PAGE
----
What you need to know about end of service benefit
IF YOU are like most expatriate workers in the Gulf Cooperation Council (GCC) countries, you will not have access to an occupational pension scheme of the kind often found in developed countries.
Instead, your employer will almost certainly be required by law to make a one-off lump sum payment, called end of service benefit (EOSB), to you when you leave. This will be the case whether you are retiring or because you are moving on to a job with another employer.
However, strategic research company Insight Discovery said earlier this month that there is a critical need to restructure the GCC’s end of service benefit system.
cashy took some time out with its chief executive, Nigel Sillitoe (pictured), to find out why – and what it all means for consumers. Here’s what he had to say…
How is EOSB worked out?
EOSB is what financial professionals call a ‘defined benefit’ type payment, in that its size is a function of your length of service and the size of your salary.
Why does the system need to be restructured?
Although the EOSB system is much better than nothing at all, it has a number of problems.
From the point of view of your employer, the EOSB represents an inescapable legal liability that has the potential to grow very rapidly.
Although many employers in the GCC countries do provide for EOSB payments in their profit and loss accounts, they do not necessarily have the ability to find the cash that they need.
This problem is exacerbated at times of cyclical economic downturns. At precisely the time it is most difficult to find cash, an employer potentially has to find very large sums to make EOSB payments to great numbers of departing employees.
What might this mean for me as an employee?
From your point of view, your entitlement to the EOSB is essentially a loan to your employer: as a major long-term investment, it may well be unsuited to your needs following your service in the GCC countries.
Further, your asset may be at risk if your employer encounters financial problems.
What does the future hold?
The EOSB is an issue that you will likely hear much more about in the coming year or so. The amount of money involved is huge. RBC cees, a leading global specialist in employee benefit plan and fund administration, estimates that the combined EOSB of employers in the United Arab Emirates alone is estimated at $4 billion.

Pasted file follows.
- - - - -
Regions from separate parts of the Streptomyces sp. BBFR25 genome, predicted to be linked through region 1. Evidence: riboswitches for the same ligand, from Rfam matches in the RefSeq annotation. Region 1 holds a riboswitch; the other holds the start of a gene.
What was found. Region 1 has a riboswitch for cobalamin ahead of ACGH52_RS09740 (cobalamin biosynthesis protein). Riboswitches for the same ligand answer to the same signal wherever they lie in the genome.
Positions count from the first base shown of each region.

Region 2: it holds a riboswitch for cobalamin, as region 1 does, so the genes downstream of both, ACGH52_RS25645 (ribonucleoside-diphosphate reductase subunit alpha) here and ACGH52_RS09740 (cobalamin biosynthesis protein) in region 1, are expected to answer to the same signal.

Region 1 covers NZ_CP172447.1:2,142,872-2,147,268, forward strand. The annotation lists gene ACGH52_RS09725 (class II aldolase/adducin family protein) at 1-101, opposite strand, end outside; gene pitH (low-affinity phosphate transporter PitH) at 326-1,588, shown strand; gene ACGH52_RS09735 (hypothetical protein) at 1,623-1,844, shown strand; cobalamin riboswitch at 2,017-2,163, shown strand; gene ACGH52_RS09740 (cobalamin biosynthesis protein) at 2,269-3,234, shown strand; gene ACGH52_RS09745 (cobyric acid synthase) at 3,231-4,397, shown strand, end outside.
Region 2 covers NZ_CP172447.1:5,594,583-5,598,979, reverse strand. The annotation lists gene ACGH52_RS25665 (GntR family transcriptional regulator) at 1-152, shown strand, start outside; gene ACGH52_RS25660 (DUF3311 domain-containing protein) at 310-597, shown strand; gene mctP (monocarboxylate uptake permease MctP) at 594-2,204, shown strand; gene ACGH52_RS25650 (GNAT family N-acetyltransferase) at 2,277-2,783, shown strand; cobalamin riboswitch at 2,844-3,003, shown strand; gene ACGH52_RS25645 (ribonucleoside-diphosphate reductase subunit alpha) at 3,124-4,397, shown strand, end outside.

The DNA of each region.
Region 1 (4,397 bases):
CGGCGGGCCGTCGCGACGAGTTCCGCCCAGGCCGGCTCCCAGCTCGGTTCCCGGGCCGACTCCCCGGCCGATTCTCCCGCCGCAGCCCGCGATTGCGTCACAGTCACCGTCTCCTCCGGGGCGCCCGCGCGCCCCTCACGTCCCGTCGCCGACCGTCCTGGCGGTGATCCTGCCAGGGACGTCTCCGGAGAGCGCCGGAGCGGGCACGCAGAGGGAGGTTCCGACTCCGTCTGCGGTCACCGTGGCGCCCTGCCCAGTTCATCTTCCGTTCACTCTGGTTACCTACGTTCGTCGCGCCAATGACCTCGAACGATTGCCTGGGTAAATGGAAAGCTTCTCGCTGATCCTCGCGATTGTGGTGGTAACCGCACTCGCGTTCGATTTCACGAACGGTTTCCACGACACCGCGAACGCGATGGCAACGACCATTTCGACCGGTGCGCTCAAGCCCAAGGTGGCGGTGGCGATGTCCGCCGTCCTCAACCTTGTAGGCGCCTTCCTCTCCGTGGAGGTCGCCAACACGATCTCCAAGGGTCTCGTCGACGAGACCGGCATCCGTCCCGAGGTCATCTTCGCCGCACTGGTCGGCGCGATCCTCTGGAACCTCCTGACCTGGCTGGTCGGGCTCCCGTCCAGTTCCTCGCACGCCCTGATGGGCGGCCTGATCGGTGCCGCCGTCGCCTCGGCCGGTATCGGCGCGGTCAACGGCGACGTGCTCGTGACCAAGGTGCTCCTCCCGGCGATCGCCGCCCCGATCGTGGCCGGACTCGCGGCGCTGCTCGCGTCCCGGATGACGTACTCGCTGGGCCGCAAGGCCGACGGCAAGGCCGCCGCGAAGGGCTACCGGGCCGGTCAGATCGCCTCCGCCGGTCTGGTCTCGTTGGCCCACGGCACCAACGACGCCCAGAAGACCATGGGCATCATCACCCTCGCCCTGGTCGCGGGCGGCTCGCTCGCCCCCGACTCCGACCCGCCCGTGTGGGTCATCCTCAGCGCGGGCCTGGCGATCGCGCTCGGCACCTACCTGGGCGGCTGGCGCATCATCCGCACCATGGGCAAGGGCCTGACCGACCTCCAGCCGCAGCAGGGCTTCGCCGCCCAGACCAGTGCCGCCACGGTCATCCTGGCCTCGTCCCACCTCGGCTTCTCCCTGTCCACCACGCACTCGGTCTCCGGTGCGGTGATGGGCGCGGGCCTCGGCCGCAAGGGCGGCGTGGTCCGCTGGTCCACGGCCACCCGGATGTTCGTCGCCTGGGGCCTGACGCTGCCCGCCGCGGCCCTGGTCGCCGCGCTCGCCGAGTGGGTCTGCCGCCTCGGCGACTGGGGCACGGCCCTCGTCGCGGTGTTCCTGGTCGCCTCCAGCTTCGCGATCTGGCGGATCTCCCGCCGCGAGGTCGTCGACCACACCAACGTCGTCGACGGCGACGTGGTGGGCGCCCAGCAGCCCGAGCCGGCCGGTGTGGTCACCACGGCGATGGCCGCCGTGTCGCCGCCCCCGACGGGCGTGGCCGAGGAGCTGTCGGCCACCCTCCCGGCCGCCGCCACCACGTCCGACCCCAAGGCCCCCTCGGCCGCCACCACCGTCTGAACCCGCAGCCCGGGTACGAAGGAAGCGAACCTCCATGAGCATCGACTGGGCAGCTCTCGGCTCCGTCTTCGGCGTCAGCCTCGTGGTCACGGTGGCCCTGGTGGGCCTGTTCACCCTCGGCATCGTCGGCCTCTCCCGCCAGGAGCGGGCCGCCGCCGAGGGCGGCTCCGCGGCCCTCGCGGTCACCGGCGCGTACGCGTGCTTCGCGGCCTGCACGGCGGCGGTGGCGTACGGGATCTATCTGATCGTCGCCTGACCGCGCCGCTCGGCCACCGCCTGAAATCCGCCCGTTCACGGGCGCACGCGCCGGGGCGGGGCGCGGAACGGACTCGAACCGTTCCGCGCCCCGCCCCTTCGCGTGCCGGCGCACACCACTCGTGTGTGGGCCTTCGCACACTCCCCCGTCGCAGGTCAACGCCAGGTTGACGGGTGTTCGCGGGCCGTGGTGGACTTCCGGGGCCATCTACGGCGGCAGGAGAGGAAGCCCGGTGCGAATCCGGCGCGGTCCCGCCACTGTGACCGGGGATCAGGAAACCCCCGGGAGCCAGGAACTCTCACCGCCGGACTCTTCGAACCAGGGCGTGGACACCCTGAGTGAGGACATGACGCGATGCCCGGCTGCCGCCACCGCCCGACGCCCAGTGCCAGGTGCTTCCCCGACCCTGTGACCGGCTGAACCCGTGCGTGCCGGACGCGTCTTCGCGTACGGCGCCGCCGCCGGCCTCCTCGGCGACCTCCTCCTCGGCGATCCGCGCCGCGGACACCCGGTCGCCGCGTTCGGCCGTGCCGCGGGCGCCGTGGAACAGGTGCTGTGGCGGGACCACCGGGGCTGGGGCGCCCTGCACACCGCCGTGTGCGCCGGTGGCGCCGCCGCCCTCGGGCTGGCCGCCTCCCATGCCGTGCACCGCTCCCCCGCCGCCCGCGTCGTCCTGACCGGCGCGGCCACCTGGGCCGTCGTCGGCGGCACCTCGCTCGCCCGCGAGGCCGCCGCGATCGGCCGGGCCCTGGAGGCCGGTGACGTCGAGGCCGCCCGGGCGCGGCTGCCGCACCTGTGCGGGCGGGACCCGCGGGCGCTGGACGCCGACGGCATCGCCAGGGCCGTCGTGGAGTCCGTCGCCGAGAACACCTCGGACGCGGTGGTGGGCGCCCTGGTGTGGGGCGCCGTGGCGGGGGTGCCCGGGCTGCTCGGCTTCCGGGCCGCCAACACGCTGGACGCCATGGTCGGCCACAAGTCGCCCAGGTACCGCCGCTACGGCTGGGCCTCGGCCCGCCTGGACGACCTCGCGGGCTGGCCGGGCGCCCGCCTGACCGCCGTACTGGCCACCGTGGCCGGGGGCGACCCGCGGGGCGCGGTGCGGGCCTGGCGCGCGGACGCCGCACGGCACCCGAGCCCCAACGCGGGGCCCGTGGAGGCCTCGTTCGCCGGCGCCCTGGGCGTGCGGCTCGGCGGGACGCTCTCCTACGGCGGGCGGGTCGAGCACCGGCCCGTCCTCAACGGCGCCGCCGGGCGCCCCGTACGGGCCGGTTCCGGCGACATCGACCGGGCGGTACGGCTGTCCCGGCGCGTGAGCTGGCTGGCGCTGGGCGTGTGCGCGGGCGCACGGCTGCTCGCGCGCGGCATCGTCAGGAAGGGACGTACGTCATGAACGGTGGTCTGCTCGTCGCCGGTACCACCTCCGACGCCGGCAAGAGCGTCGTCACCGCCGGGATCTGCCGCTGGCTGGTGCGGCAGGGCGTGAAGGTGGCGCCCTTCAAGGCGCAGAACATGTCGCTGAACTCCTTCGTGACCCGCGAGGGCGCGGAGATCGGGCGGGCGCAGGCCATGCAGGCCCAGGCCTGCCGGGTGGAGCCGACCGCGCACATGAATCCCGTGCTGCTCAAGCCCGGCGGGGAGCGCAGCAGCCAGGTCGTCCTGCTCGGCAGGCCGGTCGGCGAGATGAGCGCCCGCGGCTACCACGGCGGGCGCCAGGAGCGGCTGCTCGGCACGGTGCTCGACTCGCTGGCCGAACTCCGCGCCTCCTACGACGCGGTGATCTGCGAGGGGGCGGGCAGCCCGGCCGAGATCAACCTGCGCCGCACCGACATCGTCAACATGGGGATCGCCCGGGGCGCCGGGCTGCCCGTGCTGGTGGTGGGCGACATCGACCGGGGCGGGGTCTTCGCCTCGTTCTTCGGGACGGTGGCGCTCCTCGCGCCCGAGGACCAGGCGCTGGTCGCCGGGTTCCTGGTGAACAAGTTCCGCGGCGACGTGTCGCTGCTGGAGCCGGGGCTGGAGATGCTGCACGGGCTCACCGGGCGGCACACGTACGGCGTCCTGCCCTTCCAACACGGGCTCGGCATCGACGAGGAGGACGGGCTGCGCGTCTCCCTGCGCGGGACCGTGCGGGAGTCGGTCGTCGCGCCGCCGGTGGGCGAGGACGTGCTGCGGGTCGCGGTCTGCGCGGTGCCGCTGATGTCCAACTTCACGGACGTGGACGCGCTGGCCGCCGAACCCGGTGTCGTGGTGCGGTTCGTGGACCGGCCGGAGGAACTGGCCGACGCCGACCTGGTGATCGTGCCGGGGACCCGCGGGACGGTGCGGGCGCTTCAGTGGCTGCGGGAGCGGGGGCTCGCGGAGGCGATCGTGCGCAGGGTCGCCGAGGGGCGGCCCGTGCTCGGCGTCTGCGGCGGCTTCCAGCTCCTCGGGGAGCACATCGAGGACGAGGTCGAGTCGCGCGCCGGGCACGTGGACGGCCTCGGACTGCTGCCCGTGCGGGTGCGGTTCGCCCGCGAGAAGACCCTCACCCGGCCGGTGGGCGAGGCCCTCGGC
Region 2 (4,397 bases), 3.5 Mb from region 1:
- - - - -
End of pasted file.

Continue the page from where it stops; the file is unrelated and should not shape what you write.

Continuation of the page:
Other observers suggest that, across all the GCC countries, the total liability could be a minimum of $16bn and as high as $25bn. It is very possible that the total liability is growing at double-digit rates and is projected to increase to $75bn by 2030.
What can employees do to protect themselves?
If you are like most employees, you will receive your EOSB without any problems at the end of your time with your employer. However, there are a number of questions that you can usefully start asking now.
How much money do you expect to receive as an EOSB, and when? How does your EOSB fit in with your overall financial plan? In particular, do you need to make additional savings?
Some employers in the GCC actively encourage their employees to save by providing access to insurance, mutual funds and other investment products from carefully selected suppliers – and with the benefit of low fees: is this the case with your employer?
Is the money with which your employer will pay your EOSB ‘ringfenced’ from the employer’s other assets in the event that your employer encounters financial problems?
Do you have an established relationship with a local lawyer, together with a clear understanding of your rights under local law to your EOSB? Put another way, do you know what you would do in the (probably unlikely) event that something goes wrong?
As ever, you should seek professional advice when looking into personal financial matters.
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